ALT + F3, and it selects every single occurrence.
Sounds good, but what about all those amazing plugins I promised? Don’t shy away, we’re already there!
There is no way around this plugin. With this one installed, you can manage your plugins via the Command Palette (
CTRL + Shift + P). To install a new plugin, you just open the Command Palette, type
Install Package is selected and search for the plugin you want. With that out of the way, on to the nitty-gritty stuff!
Emmet (previously called Zen Coding)
I could not write HTML without this tool anymore. If you want to create a div with the class “.nav”, and an unordered list with 6 links inside, instead of having to type all of it by hand, with Emmet you just type
div.nav>ul>li*6>a and press
TAB. That’s it, the structure magically appears and you just have to fill it up with content. This can of course be done for any HTML you want to write, which saves time
SASS Build System
Just like the name suggests, with SASS Build System you can build your .scss and .sass files without leaving sublime or your keyboard. You just install the plugin, press
CTRL + B when you have your SASS files open and it automatically builds a style.css for you. If there’s errors, they get reported in the inbuilt console and you can fix them before saving the next time.
While that is a great feature to have, you still have to press two buttons. That’s a lot for an action that could be done on save, you say? Well, look no further, this is the right plugin for the job:
Sublime Build On Save
Again, the name fits the functionality perfectly. When you have SASS Build System and SublimeBuildOnSave installed, all you have to do is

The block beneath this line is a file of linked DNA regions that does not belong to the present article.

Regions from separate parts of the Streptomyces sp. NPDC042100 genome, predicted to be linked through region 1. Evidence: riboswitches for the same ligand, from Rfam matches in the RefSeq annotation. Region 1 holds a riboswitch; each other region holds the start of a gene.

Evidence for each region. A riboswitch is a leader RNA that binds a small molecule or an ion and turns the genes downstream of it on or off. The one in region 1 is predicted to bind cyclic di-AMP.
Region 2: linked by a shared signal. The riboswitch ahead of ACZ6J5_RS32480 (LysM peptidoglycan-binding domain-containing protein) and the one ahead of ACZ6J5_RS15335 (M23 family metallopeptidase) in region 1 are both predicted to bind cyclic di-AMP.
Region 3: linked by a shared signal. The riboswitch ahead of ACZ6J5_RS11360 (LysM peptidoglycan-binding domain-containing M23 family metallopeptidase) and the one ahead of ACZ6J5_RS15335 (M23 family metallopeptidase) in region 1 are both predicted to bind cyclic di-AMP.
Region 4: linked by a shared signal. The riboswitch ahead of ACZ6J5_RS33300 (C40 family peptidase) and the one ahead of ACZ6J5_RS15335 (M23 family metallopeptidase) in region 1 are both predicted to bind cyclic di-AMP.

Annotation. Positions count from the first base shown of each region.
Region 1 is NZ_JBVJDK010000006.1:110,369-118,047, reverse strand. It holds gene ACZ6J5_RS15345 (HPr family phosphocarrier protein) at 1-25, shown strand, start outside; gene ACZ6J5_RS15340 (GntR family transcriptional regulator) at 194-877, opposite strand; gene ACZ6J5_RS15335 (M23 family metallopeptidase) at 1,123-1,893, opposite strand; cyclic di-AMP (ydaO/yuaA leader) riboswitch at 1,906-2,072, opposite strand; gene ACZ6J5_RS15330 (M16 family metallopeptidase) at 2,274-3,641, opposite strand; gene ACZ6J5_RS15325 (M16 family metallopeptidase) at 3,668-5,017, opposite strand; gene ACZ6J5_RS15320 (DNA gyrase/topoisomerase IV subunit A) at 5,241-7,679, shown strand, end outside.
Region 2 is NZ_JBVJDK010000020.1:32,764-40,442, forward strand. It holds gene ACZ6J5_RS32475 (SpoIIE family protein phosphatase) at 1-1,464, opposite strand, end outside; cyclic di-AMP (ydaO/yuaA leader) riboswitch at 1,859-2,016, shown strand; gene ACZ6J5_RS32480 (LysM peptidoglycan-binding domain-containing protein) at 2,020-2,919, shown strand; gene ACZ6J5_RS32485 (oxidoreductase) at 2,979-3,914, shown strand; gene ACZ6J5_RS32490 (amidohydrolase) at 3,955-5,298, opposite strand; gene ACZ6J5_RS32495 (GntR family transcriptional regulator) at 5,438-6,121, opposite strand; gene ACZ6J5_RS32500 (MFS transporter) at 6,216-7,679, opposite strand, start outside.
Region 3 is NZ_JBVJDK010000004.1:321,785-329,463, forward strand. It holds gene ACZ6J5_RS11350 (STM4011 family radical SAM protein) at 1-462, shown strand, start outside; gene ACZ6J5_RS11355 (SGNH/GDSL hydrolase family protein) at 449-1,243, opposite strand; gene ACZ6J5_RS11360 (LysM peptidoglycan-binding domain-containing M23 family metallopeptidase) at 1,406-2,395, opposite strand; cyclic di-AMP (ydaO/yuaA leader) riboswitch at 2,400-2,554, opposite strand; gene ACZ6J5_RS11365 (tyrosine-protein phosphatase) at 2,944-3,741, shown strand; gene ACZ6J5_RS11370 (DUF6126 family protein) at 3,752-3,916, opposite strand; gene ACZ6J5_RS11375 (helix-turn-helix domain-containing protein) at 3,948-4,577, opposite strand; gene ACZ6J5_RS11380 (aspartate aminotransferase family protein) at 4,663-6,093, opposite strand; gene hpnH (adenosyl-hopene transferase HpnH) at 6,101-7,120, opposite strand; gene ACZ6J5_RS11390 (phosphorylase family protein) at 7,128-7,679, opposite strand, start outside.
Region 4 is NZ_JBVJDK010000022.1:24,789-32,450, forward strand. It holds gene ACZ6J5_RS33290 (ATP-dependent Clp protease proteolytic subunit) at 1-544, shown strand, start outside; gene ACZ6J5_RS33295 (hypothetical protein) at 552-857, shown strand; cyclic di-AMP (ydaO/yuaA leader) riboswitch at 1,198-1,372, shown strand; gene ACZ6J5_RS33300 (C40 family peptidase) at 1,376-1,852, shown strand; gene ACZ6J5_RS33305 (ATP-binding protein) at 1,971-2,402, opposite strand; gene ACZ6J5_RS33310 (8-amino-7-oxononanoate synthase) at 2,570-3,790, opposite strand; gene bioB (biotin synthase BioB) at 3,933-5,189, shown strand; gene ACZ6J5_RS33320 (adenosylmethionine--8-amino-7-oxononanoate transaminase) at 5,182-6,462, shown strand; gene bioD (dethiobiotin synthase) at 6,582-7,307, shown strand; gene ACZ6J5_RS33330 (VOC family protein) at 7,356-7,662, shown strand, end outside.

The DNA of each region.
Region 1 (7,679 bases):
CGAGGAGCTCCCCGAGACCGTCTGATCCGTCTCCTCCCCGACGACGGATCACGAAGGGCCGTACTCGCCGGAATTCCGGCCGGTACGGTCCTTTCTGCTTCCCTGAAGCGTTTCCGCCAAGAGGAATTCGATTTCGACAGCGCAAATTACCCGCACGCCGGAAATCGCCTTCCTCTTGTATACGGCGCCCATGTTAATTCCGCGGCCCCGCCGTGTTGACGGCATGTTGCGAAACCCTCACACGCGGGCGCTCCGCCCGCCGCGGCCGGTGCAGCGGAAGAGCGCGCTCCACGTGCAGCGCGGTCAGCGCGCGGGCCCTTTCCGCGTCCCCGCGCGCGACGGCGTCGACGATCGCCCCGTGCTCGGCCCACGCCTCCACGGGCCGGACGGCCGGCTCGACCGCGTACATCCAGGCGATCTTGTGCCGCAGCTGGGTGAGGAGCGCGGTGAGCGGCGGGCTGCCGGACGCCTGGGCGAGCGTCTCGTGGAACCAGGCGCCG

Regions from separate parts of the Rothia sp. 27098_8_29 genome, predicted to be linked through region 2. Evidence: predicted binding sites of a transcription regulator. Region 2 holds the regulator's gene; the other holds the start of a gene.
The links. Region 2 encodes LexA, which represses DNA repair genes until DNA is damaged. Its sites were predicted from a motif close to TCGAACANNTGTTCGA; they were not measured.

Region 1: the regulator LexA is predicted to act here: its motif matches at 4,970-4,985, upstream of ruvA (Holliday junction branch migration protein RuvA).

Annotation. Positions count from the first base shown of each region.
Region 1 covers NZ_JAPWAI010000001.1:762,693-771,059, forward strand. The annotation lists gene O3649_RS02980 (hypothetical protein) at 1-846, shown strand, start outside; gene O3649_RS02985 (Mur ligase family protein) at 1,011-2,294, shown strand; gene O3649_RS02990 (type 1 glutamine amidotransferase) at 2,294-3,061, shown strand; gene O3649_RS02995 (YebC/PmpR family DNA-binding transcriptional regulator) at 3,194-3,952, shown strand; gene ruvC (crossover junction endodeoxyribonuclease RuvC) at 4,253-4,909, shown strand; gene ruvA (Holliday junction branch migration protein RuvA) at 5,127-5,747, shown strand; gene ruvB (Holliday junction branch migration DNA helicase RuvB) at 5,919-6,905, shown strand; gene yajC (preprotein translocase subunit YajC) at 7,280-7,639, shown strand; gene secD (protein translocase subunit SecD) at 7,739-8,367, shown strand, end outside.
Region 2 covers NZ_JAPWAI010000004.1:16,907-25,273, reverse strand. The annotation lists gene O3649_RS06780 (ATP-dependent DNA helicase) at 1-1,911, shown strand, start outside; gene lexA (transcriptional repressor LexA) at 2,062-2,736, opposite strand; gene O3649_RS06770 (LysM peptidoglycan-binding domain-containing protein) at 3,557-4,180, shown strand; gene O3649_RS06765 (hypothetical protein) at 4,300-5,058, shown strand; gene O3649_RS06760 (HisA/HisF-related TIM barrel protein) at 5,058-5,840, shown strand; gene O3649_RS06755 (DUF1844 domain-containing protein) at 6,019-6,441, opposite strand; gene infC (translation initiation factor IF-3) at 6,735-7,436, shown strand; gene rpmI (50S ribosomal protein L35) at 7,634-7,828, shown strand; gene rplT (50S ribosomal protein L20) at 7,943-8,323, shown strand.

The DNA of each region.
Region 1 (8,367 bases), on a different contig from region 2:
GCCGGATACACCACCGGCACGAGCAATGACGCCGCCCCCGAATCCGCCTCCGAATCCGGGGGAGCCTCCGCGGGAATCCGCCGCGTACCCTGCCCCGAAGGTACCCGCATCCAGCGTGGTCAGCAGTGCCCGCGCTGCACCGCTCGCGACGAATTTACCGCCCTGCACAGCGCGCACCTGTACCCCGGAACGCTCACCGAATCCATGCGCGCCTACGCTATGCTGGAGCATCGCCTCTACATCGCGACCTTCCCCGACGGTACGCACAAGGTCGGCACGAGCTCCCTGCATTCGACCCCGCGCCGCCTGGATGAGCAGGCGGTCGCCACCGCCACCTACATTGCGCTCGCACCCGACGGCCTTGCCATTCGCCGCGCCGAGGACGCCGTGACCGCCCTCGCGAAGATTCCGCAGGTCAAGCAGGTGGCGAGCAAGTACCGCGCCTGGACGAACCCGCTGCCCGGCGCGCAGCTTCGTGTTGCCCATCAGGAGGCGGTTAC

CTRL + S save your SASS file, and it builds the thing, all on its own. You then get a style.css file with all your sassy stuff inside, which you reference in your HTML and you’re good to go!
This is one of the most famous plugins for Sublime Text. LiveReload is not only a plugin for Sublime, but it also is a browser extension. If you open a .html file locally, and save anything related to it (either the file itself or the .css file/s associated inside), your browser automatically reloads and displays the changes you made. No need for you to press
CTRL + R, just save, `CTRL + TAB’ to your browser of choice and look how the new color changes the feel of the page.
This is the plugin that ties everything together. Sublime SFTP establishes a connection to your web server, and a specified folder on that server. When you change something and save the file, Sublime SFTP will automatically upload the file to the right location, LiveReload will refresh the page (this is configurable in LiveReload, so it works with remote pages aswell) and you will see the page as it is on the web. Absolutely amazing, no need to use WinSCP or FileZilla or any of the other tools anymore, just save your changes and thats it!
This was a lot to digest, and of course is only one of the many possible workflows in the Front-End Development world. If you have any suggestions, feedback or general comments, either write your thoughts on here or write me on twitter!